Political uncertainty reduces Indonesian production
Indonesia's declining oil production, as well as its recent departure from OPEC, is the result of political uncertainty in the country, according to a media report.
Oil Diplomacy Editor
LOS ANGELES, Oct. 3 -- Indonesia's declining oil production, as well as its recent departure from the Organization of Petroleum Exporting Countries, is the result of political uncertainty in the country, according to a media report.
The collapse of the Suharto government in 1998 resulted in management confusion at state-run oil company Pertamina, which deterred its Western oil-firm partners from making new investments in Indonesia, according to a report in the Nikkei Business Daily.
The consequent delay in developing new oil fields caused the eventual drop in crude oil production, the paper said. As a result, Indonesia quit OPEC, deciding that further membership was meaningless, as its crude oil output has declined so much that it is now a net oil importer.
Indonesia's withdrawal was accepted at an OPEC meeting in Vienna in September, after which Purnomo Yusgiantoro, Indonesia's minister of energy and mineral resources, issued a statement outlining the country's intention to raise production and rejoin OPEC within a few years.
Indonesia produced more than 1.5 million b/d of crude oil in the mid-1990s, and has been Japan's largest oil supplier outside of the Middle East.
However, the political and economic instability following the 1998 fall of the Suharto regime had an adverse impact on oil field development, leading crude oil production to decline rapidly.
By 2004, the country had become a net oil importer, with an output that fell below 1 million b/d last year.
In late May, the government of President Susilo Bambang Yudhoyono announced it would pull out of OPEC. However the withdrawal was also aimed at obtaining public understanding for a sharp price increase for petroleum products that it carried out concurrently with the announcement.
Yudhoyono himself was reportedly reluctant to quit OPEC, but pressure to withdraw had been mounting in parliament. Opponents argued that a net oil importer would not gain anything from membership, which was costing €2 million/year in membership fees.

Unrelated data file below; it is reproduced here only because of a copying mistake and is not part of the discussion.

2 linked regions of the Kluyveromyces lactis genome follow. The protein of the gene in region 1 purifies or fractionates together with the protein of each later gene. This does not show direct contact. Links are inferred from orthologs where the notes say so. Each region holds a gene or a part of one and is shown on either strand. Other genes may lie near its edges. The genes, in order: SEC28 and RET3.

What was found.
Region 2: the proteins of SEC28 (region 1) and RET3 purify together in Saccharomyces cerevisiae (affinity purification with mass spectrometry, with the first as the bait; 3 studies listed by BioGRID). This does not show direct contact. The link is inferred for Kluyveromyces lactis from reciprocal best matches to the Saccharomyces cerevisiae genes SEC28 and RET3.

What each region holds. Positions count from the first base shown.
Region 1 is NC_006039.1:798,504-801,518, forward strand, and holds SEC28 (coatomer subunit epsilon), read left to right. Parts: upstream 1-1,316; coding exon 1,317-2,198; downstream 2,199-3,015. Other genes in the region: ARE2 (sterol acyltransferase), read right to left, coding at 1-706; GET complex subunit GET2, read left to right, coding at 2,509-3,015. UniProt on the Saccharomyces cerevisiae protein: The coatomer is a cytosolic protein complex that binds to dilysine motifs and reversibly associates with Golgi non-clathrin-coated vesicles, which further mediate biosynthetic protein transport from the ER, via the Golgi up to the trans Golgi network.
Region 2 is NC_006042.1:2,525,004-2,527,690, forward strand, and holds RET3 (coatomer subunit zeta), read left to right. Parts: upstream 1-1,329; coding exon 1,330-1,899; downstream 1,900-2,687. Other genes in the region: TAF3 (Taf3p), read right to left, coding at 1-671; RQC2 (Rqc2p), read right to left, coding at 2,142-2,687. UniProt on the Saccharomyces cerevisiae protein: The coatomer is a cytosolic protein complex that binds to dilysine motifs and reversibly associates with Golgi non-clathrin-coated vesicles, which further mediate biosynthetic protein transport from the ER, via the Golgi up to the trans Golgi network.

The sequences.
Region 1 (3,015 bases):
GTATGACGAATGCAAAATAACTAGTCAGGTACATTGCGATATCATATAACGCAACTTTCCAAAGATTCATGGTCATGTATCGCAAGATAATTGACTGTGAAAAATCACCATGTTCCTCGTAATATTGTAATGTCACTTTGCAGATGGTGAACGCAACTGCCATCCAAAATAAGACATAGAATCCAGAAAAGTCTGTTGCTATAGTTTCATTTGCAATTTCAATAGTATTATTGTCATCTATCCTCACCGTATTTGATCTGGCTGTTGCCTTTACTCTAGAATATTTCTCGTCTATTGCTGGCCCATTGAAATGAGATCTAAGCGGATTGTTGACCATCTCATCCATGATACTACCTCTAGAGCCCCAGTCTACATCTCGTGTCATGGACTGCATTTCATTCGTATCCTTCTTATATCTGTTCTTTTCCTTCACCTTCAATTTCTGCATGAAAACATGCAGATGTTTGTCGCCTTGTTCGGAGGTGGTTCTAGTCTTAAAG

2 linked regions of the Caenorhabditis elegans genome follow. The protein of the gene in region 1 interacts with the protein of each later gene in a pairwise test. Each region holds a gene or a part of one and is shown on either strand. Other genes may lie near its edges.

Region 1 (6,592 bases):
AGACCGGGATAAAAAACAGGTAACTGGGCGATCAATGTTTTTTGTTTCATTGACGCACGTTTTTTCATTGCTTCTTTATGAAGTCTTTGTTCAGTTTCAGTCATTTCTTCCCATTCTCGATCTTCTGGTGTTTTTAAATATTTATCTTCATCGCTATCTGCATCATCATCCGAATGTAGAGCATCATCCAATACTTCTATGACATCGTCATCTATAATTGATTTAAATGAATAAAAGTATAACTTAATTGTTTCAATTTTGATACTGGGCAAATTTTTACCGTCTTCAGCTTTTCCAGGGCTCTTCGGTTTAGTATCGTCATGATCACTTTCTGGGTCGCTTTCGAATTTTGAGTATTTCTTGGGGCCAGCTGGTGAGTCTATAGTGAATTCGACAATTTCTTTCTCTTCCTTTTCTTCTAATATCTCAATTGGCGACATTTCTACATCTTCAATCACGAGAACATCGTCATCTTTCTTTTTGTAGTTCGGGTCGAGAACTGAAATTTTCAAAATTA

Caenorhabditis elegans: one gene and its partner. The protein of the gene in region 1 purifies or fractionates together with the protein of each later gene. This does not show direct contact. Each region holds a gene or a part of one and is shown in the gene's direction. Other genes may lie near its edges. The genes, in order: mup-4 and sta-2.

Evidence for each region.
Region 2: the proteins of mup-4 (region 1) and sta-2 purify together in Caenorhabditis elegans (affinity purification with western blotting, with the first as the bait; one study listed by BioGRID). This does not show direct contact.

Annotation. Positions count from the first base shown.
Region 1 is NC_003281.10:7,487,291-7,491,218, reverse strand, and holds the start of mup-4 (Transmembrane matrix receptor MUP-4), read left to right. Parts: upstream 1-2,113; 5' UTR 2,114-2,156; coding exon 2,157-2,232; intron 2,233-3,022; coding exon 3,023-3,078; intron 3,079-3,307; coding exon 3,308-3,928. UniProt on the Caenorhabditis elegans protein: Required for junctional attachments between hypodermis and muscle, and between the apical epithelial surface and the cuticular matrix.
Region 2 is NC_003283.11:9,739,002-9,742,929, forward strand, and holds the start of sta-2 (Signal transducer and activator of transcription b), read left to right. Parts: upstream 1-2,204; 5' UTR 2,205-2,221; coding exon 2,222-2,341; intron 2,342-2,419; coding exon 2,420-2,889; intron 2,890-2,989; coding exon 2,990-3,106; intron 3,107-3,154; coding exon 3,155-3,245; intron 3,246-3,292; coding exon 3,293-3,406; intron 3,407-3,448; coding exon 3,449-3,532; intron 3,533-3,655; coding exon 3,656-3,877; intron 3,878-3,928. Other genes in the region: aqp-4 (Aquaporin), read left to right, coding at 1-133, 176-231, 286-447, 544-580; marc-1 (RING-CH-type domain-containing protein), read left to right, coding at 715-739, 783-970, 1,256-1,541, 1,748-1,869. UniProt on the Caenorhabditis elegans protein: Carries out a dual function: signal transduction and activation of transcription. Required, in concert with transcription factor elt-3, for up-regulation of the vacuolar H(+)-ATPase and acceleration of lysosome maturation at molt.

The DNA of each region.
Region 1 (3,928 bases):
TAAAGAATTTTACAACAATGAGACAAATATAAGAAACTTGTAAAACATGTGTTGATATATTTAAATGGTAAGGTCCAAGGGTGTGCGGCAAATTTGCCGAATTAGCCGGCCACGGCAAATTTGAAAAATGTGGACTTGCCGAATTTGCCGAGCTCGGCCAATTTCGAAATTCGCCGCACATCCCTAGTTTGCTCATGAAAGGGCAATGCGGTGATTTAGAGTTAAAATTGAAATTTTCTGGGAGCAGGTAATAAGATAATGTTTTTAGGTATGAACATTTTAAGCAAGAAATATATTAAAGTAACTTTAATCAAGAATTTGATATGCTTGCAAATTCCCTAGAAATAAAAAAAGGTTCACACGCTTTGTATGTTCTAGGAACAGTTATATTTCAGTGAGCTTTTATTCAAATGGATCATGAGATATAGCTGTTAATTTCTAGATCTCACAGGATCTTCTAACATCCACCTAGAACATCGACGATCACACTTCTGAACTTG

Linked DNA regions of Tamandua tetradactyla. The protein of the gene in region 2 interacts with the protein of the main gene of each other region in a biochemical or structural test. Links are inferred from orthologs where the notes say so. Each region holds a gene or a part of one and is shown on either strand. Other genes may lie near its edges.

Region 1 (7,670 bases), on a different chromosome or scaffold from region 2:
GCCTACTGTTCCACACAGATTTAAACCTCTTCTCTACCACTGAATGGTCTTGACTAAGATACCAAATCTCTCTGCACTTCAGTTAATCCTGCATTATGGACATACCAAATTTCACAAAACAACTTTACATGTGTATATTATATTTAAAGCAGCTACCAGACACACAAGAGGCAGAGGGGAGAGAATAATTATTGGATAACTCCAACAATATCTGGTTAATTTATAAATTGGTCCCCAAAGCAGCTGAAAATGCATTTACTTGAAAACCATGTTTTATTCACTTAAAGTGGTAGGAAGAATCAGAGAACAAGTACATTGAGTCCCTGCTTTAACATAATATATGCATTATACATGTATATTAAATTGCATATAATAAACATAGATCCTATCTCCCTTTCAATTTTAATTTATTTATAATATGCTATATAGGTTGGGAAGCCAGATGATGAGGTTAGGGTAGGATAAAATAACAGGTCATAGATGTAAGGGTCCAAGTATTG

The government had formulated a plan in 2007 to develop a number of new oil fields to take crude oil output back up to 1.3 million b/d by 2009.
Cepu development delays
Reaching that target is becoming unlikely, however, particularly because of delays in developing the Cepu Block holding the country's largest untapped oil field, which could yield 180,000 b/d.
Besides Cepu in central Java, Indonesia has many promising untapped oil fields, including Jeruk field offshore, with 50,000 b/d potential in East Java Province, and other offshore oil fields within the country's territorial waters.
And in West Papua Province, Korea National Oil Corp. discovered one of the largest oil fields in Indonesia in 2007. It has estimated reserves of 671 million bbl and could yield 150,000-200,000 b/d.
Another government plan is to boost crude oil output to 1.2 million b/d from 950,000 b/d by 2012 in cooperation with such overseas firms as Brazil's state-owned Petroleo Brasileiro SA. However it is uncertain whether such partnerships will be created.
Nevertheless, South Korean, Russian, and Chinese oil companies, including China National Offshore Oil Corp., as well as Western oil majors such as ExxonMobil Corp. and Chevron Corp. are showing a positive stance toward developing crude oil and natural gas fields in Indonesia.
Lack of leadership
According to the Nikkei report, however, crude oil development has been impeded by the Yudhoyono government's lack of leadership and rising nationalism surrounding the country's natural resources.
Yudhoyono, a former military commander who also served as minister of energy and mineral resources, like Suharto regards oil and gas as Indonesia's main means of gaining foreign currency.
Yet he is unable to control internal strife directed at interests in the government and Pertamina, or at growing resource-related nationalism among parliamentarians.
Although it runs the country, Yudhoyono's Democratic Party is a minority party accounting for only 10% of parliamentary seats.
Opposition parties such as the Islamic party argue that oil and natural gas should be supplied preferentially to domestic users at prices lower than international levels. Overseas oil companies oppose such a stance.
An executive at a Western oil company said that although Indonesia has abundant oil and gas resources, there are few negotiations on development projects. The reason, he believes, is the absence of a strong chief executive officer like Suharto.
Contact Eric Watkins at firstname.lastname@example.org.